Manchester United moved top of the Premier League for the first time since September 2017 with a win at Burnley on Tuesday.
Barring one day in a false first position – after beating Leicester in the season-opening Friday night fixture on August 10, 2018 – United have been waiting more than three years to look down on the rest of the division.
They have had to watch their closest rivals Liverpool and Manchester City dominate the league in that time.
Here, the PA news agency assesses how United and their rivals have fared.
United’s ups and downs
PA has looked back over the league table at the end of every day during the Premier League season since September 16, 2017, when City ended United’s last spell at the summit. The close seasons have been excluded, as has the three-month coronavirus-induced stoppage during last season, leaving 896 days.
Ole Gunnar Solskjaer’s men have continued to challenge at the top during that time, spending more time – 255 days – in second than any other position and almost 35 per cent of their time in the top four.
However, they have occupied every position down to 16th at some stage with over half their time spent between fifth and 10th and shockingly, almost 12 per cent in the bottom half.
They have started each of the last three seasons poorly, that opening-day win over Leicester notwithstanding, and were 16th as recently as October 16 after their 6-1 defeat to Tottenham and the subsequent international break.
That was after three games and they were 13th at the same point in 2018-19, again after Spurs won at Old Trafford, while last season saw them down in 14th after nine games – virtually a quarter of the season. They recovered to finish third.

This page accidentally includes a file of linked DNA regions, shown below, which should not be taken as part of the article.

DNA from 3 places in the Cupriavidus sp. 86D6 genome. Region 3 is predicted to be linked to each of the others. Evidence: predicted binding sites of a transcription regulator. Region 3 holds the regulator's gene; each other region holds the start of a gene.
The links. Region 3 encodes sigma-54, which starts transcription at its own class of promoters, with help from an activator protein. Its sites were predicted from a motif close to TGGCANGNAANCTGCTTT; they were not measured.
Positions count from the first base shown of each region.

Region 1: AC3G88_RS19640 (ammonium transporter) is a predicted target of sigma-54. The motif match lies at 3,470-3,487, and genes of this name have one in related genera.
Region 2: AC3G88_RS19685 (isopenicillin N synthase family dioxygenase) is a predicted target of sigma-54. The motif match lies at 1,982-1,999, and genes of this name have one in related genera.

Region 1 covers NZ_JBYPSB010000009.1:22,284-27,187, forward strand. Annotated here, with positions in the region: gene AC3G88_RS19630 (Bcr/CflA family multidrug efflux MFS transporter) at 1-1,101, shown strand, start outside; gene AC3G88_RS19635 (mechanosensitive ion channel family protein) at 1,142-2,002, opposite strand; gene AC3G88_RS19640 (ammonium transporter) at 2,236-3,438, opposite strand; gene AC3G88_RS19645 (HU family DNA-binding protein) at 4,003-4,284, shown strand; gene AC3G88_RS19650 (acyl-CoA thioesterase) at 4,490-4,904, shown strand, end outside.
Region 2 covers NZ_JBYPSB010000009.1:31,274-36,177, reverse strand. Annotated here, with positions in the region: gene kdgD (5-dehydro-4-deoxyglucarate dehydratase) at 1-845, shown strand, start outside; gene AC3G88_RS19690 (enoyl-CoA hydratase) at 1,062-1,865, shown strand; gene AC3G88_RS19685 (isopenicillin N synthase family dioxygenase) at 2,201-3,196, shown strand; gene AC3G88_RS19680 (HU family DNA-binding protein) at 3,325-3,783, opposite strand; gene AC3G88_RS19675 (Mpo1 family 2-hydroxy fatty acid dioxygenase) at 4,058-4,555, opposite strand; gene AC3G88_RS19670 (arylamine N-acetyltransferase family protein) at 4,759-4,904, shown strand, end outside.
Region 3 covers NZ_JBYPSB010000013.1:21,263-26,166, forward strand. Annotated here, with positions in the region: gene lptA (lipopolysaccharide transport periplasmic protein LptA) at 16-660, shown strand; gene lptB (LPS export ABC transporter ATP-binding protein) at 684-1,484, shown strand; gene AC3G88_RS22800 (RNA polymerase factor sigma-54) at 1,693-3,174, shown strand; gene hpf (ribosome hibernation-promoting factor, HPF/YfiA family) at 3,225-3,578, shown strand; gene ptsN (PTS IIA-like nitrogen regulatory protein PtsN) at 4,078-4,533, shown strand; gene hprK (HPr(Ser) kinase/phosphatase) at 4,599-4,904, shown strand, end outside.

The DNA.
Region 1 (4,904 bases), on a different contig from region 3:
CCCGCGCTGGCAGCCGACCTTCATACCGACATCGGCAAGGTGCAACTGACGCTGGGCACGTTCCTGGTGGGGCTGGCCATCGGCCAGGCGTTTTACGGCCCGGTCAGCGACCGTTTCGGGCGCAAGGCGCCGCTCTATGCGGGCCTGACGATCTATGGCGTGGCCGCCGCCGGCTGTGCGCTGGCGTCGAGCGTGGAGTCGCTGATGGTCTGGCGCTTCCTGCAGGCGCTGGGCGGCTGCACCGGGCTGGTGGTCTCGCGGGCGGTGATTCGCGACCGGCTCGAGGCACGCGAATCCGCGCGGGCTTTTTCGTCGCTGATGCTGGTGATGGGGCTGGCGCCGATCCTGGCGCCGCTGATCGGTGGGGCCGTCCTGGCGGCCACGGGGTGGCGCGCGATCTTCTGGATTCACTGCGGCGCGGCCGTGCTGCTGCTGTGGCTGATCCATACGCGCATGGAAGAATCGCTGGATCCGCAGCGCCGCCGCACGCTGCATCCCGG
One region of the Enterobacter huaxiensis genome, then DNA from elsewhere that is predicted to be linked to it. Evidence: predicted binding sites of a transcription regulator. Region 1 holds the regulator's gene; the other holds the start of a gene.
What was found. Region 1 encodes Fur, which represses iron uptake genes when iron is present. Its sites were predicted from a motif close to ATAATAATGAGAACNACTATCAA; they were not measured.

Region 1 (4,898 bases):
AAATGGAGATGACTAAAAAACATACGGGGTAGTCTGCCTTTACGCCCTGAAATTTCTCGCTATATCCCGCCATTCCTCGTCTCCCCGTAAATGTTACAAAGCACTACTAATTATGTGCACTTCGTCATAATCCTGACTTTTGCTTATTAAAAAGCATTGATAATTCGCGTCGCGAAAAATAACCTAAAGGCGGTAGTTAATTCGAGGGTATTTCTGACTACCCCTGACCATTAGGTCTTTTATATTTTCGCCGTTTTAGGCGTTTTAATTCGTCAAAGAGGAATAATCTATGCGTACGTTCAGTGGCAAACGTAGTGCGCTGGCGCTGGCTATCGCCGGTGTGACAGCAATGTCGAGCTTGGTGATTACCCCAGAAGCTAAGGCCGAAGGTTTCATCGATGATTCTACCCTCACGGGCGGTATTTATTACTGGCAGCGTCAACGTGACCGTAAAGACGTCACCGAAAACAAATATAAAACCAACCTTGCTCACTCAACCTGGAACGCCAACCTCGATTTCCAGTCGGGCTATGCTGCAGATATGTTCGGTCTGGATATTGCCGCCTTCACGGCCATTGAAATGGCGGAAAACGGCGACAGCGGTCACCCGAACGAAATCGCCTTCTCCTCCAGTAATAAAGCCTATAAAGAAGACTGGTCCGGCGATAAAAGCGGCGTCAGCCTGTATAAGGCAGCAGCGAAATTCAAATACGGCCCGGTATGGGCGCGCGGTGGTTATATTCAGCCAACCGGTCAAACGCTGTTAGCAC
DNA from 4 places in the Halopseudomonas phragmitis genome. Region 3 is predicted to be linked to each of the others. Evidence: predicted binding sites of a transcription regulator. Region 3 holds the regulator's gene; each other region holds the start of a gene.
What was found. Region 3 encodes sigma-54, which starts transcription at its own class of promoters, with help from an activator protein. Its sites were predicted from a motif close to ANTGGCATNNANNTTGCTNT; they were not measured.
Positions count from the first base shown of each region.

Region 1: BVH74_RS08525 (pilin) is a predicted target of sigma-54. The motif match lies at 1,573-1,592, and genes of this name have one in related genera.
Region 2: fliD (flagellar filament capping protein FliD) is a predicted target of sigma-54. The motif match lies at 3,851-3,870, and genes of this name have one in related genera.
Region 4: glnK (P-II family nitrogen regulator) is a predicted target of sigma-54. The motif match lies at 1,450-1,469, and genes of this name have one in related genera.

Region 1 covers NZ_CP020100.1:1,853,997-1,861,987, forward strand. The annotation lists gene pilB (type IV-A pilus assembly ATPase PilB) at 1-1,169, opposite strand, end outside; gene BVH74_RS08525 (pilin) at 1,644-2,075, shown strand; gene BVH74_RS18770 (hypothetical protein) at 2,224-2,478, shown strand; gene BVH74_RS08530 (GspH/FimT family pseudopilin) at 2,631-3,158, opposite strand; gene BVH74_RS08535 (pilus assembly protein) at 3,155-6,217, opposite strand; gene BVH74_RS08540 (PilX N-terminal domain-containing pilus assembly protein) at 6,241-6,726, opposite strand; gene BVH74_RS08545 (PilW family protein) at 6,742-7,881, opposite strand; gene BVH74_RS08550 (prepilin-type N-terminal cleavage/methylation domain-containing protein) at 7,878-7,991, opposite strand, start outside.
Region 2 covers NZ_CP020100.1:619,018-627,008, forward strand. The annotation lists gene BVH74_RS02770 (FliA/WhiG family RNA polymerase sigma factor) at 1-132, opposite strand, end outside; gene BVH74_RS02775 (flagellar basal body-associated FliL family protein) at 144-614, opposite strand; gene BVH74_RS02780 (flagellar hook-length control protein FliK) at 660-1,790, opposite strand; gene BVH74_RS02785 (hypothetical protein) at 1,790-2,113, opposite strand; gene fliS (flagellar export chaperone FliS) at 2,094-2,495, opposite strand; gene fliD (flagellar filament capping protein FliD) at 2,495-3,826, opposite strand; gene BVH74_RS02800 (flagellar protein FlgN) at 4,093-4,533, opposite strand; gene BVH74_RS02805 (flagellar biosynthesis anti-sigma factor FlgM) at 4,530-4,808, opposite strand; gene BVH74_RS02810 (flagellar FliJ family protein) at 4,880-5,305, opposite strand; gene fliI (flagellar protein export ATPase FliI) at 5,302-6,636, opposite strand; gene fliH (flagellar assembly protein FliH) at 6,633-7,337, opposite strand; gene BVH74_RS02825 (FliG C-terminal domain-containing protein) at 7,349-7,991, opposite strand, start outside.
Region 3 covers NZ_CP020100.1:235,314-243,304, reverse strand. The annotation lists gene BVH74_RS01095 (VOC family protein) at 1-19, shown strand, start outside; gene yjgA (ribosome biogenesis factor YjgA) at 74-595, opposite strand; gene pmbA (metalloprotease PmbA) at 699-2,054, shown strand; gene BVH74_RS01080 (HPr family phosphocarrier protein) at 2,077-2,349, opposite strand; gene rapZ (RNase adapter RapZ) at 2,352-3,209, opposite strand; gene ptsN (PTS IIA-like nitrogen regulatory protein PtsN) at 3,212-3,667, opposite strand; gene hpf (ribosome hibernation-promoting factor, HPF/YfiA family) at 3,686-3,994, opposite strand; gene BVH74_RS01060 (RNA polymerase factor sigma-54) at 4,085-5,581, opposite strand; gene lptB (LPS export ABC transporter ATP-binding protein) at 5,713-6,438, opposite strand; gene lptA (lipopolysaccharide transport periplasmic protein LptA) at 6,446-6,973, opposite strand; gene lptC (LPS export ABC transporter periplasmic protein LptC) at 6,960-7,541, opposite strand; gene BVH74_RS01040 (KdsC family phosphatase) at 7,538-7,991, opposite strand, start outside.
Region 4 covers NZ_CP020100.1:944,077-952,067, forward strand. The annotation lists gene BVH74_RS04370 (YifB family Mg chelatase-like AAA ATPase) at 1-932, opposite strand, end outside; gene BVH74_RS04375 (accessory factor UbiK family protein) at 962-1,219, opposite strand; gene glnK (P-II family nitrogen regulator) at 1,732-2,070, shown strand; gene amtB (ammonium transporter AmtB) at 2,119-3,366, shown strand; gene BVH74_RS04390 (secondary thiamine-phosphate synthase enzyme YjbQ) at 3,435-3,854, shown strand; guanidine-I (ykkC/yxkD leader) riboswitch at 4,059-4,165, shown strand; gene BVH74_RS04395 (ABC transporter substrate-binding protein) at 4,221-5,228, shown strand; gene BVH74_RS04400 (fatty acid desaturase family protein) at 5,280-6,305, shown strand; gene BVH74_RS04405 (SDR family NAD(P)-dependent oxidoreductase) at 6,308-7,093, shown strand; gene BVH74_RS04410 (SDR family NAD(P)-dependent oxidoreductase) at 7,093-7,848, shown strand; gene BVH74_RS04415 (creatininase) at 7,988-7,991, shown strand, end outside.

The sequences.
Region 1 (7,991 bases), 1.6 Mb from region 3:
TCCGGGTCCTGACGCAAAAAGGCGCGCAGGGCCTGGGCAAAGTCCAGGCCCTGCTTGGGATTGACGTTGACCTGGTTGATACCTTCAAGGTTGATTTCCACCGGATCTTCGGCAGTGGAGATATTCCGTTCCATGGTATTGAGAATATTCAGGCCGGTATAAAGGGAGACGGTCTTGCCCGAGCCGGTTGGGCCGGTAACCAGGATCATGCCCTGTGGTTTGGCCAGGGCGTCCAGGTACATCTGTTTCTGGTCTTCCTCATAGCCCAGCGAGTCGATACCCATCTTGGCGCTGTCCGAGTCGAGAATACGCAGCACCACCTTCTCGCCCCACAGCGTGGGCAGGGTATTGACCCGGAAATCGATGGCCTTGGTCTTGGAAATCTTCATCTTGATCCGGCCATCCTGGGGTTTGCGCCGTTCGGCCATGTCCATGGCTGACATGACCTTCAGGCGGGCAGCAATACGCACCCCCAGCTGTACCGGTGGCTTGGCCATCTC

Liverpool and City have won the last three titles between them in commanding fashion and it is no surprise to see them top for the vast majority of United’s absence.
Jurgen Klopp’s side lead the way with 426 days at the summit to City’s 372, a combined 89 per cent of the period under scrutiny.
Interestingly, the best of the rest are two teams from outside the established ‘big six’, with Everton spending 30 days at the top and Leicester 25.
Tottenham are just behind on 23 with 10 for Chelsea, seven for Arsenal and even Southampton, with two, exceeding United’s one schedule-assisted day at the top.
Arsenal the odd team out
The Gunners have fallen from grace in recent years and their record compares poorly to their big-six rivals.
While Liverpool and City have spent 88 and 85 per cent of their time respectively in the Champions League places and Chelsea over 64 per cent, for Arsenal that figure is only 16.4 per cent – 147 days out of 896.
That is barely a third of north London rivals Tottenham’s share of almost 47 per cent, and less than half that of United – and Arsenal too have spent 12 per cent of their time in the bottom half, with a week spent just one place above the relegation zone in August 2018.
Chelsea spent a week in 19th in August 2019 but 95 per cent of their time in the top half, with Liverpool, City and Spurs also in the 90s for that figure. Liverpool’s only two days in the bottom half were the product of the same scheduling that took United top to start 2018-19 – they moved top by winning their Sunday opener 4-0.
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